Hey @DannyWeitekamp,

You’ve brought up some really excellent points. Thank you very much.

Your observation about “objmode” serving as a band-aid solution is spot on. I am not sure if it would be technically possible to use it for this purpose. Nevertheless, I am curious.

If you are reimplementing NumPy’s functions, you’re often competing with highly optimized code.

Without sufficient resources, this will be a difficult task.

It would be great to have a mechanism that integrates NumPy functions directly without requiring a reimplementations. LLVM-based optimizations as you suggested would be elegant and performant.

Regarding “objmode”, the overhead of an implementation using “objmode” doesn’t seem to be too high if you are just using NumPy functions working on arrays.

You utilize the underlying memory views rather than the Python objects.

I haven’t verified if caching works with “objmode”. You can set “cache=True” but it might not work as expected. Using an “objmode” implementation within a parallel loop could be an issue due to the Global Interpreter Lock (GIL). But this might change in future Python versions.

There might be more issues preventing “objmode” to be an option.

Nevertheless, here is an example comparing NumPy’s sorting algorithm to Numba’s implementation and an “objmode” implementation. The overhead appears to be manageable, and performance remains similar for both smaller and larger arrays.

```
import timeit
import numpy as np
from numba import njit, objmode, types
from numba.extending import overload
# Numpy sort
def sort_np(a):
return np.sort(a)
# Numba sort implementation
@njit
def sort_nb(a):
return np.sort(a)
# overload numpy sort in objmode
def sort_nb_objmode(a):
pass
@njit(cache=True)
def sort_in_objmode(a):
out = np.empty_like(a)
with objmode:
out[:] = sort_np(a)
return out
# Overloading np.sort
@overload(sort_nb_objmode)
def sort_nb_objmode_ovl(a):
# Reject non-ndarray types
if not isinstance(a, types.Array):
raise TypeError("Only accepts NumPy ndarray")
return lambda a: sort_in_objmode(a)
@njit
def apply_sort_nb_objmode(a):
return sort_nb_objmode(a)
# warmup
a = np.random.uniform(-100, 100, size=10)
sort_nb(a)
apply_sort_nb_objmode(a)
# Comparison
def measure(size, repeat=10, number=5):
# Prepare globals dictionary
global a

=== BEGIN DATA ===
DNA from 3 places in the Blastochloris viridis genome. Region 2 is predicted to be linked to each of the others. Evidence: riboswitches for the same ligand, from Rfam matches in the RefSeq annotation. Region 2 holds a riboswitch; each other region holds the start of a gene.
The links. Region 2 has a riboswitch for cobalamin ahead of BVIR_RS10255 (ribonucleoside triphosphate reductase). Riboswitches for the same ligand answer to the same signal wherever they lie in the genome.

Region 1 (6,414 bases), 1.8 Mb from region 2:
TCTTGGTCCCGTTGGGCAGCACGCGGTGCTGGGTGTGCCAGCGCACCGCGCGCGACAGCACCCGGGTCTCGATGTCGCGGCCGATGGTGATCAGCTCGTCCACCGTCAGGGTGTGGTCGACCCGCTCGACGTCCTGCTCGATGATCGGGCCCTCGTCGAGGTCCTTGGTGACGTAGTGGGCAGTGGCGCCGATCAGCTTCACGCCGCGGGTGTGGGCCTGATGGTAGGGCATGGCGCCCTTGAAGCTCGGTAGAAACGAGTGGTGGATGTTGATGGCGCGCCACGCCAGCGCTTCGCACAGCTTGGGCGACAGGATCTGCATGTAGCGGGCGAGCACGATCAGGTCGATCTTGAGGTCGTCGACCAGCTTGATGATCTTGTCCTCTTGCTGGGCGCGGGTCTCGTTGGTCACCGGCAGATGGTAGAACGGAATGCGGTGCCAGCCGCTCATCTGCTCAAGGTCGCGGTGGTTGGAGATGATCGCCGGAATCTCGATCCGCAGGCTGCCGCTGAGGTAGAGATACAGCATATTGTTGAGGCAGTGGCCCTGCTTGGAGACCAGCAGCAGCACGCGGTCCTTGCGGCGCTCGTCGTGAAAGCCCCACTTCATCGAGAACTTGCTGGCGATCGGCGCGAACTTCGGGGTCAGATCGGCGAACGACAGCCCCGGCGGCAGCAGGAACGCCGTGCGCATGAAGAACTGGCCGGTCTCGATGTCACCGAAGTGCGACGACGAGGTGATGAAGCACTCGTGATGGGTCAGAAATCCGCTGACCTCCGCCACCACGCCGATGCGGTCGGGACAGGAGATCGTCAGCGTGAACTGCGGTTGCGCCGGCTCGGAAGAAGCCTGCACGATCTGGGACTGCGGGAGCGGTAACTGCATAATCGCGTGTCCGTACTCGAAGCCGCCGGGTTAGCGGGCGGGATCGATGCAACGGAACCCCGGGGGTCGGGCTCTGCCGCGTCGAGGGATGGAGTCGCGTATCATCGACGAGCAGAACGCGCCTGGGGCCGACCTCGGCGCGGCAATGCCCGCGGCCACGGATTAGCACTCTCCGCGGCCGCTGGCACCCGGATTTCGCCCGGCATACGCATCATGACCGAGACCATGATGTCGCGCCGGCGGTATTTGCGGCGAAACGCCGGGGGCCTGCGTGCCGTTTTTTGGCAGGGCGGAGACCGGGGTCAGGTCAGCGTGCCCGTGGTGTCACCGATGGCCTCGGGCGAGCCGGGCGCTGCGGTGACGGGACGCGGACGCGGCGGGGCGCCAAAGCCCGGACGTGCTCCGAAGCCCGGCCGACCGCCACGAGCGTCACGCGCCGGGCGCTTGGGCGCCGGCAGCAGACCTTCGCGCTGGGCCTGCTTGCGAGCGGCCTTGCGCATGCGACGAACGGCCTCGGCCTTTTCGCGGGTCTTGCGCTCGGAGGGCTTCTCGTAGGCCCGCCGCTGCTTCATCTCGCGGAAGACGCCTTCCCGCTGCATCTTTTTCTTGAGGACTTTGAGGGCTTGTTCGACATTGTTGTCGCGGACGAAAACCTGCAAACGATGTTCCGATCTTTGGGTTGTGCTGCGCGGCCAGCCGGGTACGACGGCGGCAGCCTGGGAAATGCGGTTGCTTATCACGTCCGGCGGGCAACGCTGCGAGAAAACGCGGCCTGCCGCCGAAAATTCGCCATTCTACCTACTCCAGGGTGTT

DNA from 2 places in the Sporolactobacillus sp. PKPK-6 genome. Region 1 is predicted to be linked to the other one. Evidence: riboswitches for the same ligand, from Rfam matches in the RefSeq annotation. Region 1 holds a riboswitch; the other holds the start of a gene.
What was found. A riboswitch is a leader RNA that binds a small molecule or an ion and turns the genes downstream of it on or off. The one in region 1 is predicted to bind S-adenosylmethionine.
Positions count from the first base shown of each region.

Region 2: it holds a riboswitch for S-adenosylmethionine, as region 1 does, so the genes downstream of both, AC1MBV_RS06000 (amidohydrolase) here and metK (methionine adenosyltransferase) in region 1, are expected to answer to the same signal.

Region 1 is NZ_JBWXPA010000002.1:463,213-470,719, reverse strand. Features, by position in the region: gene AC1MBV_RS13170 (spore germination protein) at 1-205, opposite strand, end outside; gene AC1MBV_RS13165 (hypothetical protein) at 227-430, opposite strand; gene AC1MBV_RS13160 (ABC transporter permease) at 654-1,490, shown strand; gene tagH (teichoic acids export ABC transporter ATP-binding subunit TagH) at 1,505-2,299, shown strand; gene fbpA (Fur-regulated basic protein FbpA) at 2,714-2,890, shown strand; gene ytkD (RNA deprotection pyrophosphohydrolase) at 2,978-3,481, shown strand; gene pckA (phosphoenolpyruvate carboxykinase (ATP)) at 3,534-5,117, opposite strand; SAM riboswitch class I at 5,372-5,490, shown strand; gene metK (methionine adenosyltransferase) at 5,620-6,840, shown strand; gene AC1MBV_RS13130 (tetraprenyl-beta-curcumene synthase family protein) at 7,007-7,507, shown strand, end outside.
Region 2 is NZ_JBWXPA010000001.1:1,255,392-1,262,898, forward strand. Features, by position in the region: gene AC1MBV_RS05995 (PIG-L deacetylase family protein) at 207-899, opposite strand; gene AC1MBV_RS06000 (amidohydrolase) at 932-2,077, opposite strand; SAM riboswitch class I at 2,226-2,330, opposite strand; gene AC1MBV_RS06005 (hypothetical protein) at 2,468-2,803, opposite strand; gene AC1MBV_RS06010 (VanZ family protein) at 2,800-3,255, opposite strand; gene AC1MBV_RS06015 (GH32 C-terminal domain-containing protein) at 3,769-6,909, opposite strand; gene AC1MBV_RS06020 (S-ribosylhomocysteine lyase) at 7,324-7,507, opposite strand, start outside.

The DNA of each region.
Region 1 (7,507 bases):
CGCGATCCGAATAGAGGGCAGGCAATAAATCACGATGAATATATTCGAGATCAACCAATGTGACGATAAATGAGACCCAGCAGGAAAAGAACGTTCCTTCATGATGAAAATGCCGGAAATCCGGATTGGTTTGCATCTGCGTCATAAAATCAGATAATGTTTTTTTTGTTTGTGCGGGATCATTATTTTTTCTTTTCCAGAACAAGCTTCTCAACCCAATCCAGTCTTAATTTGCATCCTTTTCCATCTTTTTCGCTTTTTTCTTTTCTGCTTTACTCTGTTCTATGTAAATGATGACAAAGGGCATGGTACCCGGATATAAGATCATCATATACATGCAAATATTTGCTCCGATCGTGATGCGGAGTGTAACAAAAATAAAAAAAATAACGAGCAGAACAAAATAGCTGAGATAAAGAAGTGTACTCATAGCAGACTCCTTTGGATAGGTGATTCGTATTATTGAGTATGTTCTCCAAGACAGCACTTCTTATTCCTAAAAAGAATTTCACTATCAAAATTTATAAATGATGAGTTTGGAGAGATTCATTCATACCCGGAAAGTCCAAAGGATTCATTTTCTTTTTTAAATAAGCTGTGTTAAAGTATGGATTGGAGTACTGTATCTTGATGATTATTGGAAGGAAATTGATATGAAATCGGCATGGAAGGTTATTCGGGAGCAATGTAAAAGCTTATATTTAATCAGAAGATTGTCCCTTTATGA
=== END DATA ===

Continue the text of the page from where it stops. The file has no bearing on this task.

a = np.random.uniform(-100, 100, size=size)
# Measure and print mean time for sort_np
mean_time_np = sum(timeit.repeat('sort_np(a)', globals=globals(), repeat=repeat, number=number)) / repeat
print(f"sort_np: {mean_time_np:.6f} seconds (mean of {repeat} runs, size={size})")
# Measure and print mean time for sort_nb
mean_time_nb = sum(timeit.repeat('sort_nb(a)', globals=globals(), repeat=repeat, number=number)) / repeat
print(f"sort_nb: {mean_time_nb:.6f} seconds (mean of {repeat} runs, size={size})")
# Measure and print mean time for apply_sort_nb_objmode
mean_time_objmode = sum(timeit.repeat('apply_sort_nb_objmode(a)', globals=globals(), repeat=repeat, number=number)) / repeat
print(f"sort_om: {mean_time_objmode:.6f} seconds (mean of {repeat} runs, size={size})")
print()
# Testing with different sizes
measure(size= 1_000)
measure(size= 10_000)
measure(size= 100_000)
measure(size=1_000_000)
# sort_np: 0.000183 seconds (mean of 10 runs, size=1000)
# sort_nb: 0.000200 seconds (mean of 10 runs, size=1000)
# sort_om: 0.000241 seconds (mean of 10 runs, size=1000)
# sort_np: 0.002837 seconds (mean of 10 runs, size=10000)
# sort_nb: 0.003400 seconds (mean of 10 runs, size=10000)
# sort_om: 0.002847 seconds (mean of 10 runs, size=10000)
# sort_np: 0.036968 seconds (mean of 10 runs, size=100000)
# sort_nb: 0.044801 seconds (mean of 10 runs, size=100000)
# sort_om: 0.036775 seconds (mean of 10 runs, size=100000)
# sort_np: 0.433108 seconds (mean of 10 runs, size=1000000)
# sort_nb: 0.527904 seconds (mean of 10 runs, size=1000000)
# sort_om: 0.464917 seconds (mean of 10 runs, size=1000000)
```